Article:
The Zagreb city government has set up the first underground waste containers with separate compartments for different types of waste in central parts of the Croatian capital. The communal services company Zagrebačka čistoća said it had secured special vehicles to remove the waste from those underground containers.
The waste containers placed in so-called green islands will allow the separation of plastics, paper, textile, and glass – each of them has two separate compartments for plastics and one each for paper, glass and textiles.
The Zagreb city government said that they invested HRK 180.000 (about EUR 24.000) into the first of the green islands in the central Kranjčevićeva street in the old city center. It added that the plan is to have underground containers with separate compartments for different types of waste wherever possible in the city. Two other green islands have been set up in other central city areas.
The city government also plans to set up smaller waste containers with chips in front of every building in the city with green islands set up for every 15 or so buildings which would be in line with European Union regulations and waste management plans in the country.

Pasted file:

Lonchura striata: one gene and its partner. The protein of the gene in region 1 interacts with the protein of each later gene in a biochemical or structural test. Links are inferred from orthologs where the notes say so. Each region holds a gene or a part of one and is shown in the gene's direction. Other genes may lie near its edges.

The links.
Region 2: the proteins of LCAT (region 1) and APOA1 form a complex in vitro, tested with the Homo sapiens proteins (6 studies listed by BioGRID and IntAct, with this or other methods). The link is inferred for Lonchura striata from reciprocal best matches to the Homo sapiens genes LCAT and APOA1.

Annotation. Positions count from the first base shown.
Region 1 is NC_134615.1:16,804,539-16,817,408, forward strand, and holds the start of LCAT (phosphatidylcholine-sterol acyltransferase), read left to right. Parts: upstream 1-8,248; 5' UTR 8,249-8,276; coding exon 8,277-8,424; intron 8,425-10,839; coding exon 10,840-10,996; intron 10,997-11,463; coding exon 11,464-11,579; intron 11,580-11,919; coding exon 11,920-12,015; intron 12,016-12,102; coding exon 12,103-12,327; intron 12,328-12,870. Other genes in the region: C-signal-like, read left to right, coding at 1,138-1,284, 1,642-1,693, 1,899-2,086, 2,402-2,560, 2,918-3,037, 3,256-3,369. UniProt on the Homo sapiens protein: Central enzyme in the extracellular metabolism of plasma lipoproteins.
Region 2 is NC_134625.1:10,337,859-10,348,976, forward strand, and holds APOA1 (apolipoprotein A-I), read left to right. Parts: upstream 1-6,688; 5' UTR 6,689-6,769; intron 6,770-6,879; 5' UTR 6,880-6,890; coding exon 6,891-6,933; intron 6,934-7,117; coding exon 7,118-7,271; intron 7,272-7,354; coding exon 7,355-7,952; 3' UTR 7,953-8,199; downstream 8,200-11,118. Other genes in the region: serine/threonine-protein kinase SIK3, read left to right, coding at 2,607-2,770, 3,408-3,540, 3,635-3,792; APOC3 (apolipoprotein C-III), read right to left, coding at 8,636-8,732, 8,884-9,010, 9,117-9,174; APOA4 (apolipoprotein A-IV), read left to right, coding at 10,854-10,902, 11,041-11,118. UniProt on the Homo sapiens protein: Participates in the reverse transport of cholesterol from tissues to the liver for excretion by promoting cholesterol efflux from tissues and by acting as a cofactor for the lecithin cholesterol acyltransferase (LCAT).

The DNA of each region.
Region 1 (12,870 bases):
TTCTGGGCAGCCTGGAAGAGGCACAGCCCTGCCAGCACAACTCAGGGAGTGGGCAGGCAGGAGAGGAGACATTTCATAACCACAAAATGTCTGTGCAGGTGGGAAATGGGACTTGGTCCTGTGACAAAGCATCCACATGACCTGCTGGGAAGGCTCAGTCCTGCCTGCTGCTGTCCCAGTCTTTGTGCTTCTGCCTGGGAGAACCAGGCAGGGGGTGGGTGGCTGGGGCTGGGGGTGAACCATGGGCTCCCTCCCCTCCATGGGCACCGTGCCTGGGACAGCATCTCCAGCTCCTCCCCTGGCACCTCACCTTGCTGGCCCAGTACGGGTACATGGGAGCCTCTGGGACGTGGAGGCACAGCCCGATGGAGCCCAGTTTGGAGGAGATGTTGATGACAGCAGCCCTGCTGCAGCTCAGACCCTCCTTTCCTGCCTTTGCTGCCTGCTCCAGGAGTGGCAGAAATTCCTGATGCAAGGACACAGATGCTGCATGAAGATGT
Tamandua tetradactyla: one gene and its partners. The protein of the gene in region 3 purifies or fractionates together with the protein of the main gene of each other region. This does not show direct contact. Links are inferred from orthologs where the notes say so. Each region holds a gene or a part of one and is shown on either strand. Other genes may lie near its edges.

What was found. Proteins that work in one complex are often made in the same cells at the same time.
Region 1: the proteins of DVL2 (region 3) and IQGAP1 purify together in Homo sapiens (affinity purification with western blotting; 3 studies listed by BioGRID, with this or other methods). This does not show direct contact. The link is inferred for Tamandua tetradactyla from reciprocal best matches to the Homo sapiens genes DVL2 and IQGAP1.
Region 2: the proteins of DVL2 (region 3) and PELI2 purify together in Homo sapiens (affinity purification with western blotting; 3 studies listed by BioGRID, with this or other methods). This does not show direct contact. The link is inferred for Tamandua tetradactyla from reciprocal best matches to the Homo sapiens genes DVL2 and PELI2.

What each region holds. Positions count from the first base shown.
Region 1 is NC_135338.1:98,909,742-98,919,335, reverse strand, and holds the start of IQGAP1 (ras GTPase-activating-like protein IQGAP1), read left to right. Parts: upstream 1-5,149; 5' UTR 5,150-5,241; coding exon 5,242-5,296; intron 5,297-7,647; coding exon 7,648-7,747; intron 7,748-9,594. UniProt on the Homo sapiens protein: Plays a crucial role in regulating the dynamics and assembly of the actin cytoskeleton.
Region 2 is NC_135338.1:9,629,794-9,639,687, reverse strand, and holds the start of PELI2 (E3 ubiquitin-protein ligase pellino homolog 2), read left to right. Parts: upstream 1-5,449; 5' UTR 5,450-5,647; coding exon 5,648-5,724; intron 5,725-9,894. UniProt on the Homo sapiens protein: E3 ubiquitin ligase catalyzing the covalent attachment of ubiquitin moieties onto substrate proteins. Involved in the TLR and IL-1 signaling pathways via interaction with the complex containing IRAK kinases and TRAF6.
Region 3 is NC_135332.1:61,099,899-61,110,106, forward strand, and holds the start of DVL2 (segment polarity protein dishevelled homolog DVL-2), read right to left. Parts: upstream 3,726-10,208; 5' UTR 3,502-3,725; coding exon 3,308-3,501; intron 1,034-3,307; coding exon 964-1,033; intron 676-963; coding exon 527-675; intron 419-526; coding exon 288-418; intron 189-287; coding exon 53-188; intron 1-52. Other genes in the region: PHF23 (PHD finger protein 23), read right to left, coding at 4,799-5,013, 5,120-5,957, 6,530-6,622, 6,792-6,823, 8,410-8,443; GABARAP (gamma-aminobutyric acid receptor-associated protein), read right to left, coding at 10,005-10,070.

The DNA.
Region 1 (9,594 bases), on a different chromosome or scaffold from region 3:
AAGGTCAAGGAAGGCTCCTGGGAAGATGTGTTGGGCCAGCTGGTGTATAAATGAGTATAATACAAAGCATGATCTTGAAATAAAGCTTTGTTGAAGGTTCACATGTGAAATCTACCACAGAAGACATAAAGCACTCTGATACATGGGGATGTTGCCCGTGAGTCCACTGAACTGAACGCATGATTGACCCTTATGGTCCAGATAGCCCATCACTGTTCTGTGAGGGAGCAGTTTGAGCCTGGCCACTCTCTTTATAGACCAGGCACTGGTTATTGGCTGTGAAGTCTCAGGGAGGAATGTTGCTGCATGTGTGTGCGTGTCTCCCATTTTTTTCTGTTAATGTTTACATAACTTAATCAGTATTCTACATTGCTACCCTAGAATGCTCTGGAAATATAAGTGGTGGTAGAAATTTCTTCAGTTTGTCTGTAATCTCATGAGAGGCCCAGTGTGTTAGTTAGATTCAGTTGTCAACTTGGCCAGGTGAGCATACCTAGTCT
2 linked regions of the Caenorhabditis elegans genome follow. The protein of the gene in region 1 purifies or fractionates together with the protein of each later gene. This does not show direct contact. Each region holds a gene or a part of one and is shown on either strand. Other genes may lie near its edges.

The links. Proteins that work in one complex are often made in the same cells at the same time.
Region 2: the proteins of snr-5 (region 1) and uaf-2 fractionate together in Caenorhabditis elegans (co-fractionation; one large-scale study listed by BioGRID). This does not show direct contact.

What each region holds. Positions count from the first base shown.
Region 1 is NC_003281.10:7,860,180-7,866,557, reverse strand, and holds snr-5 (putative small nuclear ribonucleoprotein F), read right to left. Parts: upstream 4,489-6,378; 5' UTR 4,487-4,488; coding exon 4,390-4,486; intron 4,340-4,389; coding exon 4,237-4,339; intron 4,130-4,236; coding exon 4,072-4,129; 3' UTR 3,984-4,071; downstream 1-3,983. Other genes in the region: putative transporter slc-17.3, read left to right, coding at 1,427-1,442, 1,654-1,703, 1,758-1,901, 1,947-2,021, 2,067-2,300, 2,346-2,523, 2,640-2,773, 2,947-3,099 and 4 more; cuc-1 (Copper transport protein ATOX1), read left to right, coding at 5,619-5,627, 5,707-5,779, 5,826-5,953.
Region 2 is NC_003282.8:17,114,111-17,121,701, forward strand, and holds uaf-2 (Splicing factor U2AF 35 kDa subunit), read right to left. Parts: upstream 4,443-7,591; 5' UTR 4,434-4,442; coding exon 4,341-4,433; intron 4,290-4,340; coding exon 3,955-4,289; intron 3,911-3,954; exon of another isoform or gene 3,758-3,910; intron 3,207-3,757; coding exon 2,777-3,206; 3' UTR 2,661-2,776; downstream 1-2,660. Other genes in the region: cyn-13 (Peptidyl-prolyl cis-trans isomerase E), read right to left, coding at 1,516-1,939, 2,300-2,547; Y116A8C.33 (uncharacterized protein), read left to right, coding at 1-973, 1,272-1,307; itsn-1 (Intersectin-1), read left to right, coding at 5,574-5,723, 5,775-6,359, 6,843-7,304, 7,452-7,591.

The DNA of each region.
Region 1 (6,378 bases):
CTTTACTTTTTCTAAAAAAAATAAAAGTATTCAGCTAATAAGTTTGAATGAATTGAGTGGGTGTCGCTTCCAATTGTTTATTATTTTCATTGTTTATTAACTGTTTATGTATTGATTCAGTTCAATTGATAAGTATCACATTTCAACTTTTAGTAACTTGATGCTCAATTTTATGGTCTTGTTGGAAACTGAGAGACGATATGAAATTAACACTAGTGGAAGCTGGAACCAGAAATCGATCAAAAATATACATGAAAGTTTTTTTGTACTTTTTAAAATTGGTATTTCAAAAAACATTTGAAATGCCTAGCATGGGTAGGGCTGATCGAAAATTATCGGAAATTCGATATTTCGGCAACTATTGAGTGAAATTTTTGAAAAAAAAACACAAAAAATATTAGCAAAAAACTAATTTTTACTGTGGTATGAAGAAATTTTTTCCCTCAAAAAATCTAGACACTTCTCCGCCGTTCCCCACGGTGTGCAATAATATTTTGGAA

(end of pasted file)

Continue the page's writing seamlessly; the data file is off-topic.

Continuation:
The Croatian government issued a decree on waste management late in May 2017, introducing the obligation of separating different types of waste. The decree took effect early in November 2017. Zagreb Mayor Milan Bandić said that all the necessary infrastructure to implement the government decree would be secured by February 1, 2018.
He said that according to data from the Croatian Environmental Protection Agency, 27.65 percent of waste is separated in the Croatian capital. Under EU standards, Zagreb is under obligation to raise that to the level of 50 percent of separated waste by the end of the year 2020.
Bandić said at the opening of the first green island with underground containers that it will take time for the population to get used to separating waste and added that underground waste containers would be set up as part of the reconstruction of roads as a functional solution which helps clean up the city.
Čistoća communal services company official Marina Lovrečki said that one set of underground containers (with 1,100 liters of space) costs HRK 144,000 (around EUR 19,000).